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EMAC 2022 Annual

Flexibility moderates choice overload: Consumer satisfaction and purchase rate increase when choice from large assortments is “flexible” as opposed to “constrained”

Published: May 24, 2022


Elena Reutskaja, IESE Business School; Barbara Fasolo, London School Of Economics and Political Science; Raffaella Misuraca, University of Palermo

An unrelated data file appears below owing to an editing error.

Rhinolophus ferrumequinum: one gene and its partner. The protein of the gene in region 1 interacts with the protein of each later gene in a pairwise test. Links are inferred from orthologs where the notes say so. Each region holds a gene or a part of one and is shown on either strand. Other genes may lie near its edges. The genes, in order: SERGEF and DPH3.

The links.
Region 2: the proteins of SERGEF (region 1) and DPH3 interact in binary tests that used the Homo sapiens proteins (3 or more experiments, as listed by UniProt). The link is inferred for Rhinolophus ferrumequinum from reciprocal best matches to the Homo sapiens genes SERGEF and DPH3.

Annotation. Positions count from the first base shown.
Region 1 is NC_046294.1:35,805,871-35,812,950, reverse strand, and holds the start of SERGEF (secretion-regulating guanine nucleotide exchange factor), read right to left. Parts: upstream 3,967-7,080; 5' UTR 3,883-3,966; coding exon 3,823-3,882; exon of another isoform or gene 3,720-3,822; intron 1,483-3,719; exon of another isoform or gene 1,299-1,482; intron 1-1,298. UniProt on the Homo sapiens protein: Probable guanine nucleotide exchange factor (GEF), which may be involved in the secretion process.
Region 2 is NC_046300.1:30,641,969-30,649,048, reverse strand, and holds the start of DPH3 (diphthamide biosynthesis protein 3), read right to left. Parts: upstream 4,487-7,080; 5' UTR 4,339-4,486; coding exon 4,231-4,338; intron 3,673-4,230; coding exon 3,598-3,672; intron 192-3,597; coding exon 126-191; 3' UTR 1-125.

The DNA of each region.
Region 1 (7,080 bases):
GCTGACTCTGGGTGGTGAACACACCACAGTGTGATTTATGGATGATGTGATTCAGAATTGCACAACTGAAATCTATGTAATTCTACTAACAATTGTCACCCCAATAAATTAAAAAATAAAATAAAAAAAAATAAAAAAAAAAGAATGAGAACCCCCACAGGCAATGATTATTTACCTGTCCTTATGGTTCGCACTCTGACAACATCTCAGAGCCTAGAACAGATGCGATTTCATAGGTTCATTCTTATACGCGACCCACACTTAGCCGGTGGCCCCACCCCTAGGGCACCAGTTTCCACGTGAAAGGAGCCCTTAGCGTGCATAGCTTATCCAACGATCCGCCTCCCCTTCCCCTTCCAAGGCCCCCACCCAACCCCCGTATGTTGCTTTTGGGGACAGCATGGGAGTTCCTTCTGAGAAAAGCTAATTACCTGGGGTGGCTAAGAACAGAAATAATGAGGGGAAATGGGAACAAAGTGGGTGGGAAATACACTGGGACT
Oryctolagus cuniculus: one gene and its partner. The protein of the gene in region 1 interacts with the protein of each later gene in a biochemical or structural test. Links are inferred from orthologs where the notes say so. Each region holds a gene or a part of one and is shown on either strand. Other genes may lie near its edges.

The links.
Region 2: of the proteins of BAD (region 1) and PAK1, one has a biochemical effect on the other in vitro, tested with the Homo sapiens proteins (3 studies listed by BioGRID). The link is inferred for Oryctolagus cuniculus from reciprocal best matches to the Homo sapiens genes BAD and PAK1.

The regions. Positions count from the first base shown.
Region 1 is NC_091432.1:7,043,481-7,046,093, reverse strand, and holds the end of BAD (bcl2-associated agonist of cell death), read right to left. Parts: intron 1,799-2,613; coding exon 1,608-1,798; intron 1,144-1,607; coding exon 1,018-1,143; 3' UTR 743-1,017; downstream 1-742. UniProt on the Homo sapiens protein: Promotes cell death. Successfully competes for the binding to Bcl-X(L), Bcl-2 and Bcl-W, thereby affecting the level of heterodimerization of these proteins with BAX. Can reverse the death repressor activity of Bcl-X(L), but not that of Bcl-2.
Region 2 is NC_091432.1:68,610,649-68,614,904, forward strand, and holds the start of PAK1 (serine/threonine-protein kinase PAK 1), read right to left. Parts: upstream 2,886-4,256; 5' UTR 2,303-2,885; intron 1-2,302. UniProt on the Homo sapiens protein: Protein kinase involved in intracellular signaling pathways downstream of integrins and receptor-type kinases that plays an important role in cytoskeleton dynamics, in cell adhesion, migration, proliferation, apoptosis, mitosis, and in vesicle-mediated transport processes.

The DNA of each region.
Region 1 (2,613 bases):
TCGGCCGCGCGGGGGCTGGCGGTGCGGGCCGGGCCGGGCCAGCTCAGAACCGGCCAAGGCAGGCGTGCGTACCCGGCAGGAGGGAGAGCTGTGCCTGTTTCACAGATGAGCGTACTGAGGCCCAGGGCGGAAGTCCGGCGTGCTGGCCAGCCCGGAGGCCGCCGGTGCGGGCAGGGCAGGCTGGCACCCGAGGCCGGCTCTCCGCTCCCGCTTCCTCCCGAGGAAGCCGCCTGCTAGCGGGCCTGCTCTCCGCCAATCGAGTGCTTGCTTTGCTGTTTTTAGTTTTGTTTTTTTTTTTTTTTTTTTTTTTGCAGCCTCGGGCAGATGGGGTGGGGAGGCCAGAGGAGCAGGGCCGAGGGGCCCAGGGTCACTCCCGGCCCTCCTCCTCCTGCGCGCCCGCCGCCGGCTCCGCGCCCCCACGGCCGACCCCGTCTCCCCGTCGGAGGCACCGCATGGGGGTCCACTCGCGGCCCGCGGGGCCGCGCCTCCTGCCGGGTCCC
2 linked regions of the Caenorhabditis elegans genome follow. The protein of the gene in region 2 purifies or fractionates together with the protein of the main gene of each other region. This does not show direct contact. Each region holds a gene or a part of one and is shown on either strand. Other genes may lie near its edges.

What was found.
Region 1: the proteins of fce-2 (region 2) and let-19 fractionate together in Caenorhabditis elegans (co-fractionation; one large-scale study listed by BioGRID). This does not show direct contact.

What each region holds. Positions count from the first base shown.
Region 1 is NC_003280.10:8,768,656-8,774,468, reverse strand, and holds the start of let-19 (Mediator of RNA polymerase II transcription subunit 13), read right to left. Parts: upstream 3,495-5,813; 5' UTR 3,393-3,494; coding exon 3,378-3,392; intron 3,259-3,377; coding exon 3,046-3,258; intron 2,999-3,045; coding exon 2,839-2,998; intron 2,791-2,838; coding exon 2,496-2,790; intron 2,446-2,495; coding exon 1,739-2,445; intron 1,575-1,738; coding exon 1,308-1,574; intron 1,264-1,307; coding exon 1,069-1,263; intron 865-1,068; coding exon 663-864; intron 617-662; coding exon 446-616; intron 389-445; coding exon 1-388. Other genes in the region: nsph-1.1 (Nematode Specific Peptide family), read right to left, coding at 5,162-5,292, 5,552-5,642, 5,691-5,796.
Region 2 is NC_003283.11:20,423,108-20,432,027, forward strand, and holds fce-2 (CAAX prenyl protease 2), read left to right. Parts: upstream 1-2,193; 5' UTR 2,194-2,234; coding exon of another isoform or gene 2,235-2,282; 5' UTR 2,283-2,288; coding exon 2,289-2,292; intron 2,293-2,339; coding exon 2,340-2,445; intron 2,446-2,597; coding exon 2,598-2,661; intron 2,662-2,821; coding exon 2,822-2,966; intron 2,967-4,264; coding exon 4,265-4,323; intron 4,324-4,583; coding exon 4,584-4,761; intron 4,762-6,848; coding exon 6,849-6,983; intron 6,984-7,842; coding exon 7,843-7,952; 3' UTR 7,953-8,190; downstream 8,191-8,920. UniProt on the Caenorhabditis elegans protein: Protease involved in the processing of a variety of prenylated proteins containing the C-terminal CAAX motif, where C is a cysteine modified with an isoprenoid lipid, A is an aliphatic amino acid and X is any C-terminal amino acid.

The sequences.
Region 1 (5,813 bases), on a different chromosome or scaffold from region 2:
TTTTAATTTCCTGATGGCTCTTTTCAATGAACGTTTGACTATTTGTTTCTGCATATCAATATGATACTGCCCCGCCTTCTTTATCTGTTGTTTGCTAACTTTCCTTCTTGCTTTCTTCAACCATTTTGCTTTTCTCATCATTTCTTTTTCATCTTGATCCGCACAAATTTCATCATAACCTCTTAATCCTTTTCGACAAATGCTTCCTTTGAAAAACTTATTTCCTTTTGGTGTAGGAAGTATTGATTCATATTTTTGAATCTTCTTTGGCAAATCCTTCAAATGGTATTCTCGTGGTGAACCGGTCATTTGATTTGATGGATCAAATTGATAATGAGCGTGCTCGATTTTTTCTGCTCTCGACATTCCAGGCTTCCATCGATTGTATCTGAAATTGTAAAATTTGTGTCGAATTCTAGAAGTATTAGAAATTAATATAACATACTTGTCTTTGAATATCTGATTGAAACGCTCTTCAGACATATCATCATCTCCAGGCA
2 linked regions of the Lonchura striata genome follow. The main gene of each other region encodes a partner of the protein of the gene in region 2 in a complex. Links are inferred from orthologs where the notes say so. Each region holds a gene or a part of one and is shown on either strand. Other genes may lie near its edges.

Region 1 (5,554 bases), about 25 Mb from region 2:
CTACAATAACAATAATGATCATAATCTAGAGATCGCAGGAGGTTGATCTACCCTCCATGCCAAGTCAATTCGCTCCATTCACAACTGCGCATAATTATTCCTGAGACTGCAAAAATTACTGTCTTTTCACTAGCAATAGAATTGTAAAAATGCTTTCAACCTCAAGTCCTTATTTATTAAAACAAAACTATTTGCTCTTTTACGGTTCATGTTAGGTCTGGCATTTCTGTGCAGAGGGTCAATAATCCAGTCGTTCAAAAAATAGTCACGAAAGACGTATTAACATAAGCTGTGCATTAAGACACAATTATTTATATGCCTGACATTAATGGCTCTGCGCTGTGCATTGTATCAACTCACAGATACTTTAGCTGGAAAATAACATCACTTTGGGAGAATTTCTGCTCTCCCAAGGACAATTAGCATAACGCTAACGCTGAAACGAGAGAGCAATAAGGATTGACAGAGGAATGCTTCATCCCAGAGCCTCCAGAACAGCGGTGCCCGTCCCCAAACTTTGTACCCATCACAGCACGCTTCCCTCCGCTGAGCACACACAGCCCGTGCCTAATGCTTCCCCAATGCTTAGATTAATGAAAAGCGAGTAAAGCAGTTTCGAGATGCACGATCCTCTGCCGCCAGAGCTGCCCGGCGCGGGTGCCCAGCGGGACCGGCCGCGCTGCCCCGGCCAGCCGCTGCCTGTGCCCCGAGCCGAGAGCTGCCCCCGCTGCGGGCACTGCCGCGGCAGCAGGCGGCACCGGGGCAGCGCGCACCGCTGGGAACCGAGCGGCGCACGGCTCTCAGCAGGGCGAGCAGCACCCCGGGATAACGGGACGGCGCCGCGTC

Previous research has documented that choosing from a large number of alternatives leads to negative consequences in the form of reduced satisfaction, increased difficulty, and lower motivation to buy (“overchoice effect”). Our research identifies a novel boundary condition of the overchoice effect: whether customers have the flexibility to choose as many options as wished, or are constrained in the number of options to buy to a single alternative. Four studies (including two field studies) show that having the flexibility to choose as much as wished reduces difficulty and leads to greater satisfaction and motivation to buy from large sets compared to having the goal of choosing a constrained quantity of products (i.e., single option only). We replicate this finding in field and laboratory settings and across various choices (when choosing cookies after a meal in a restaurant, possible dating partners on a simulated dating website, energy bars, and soaps for personal use).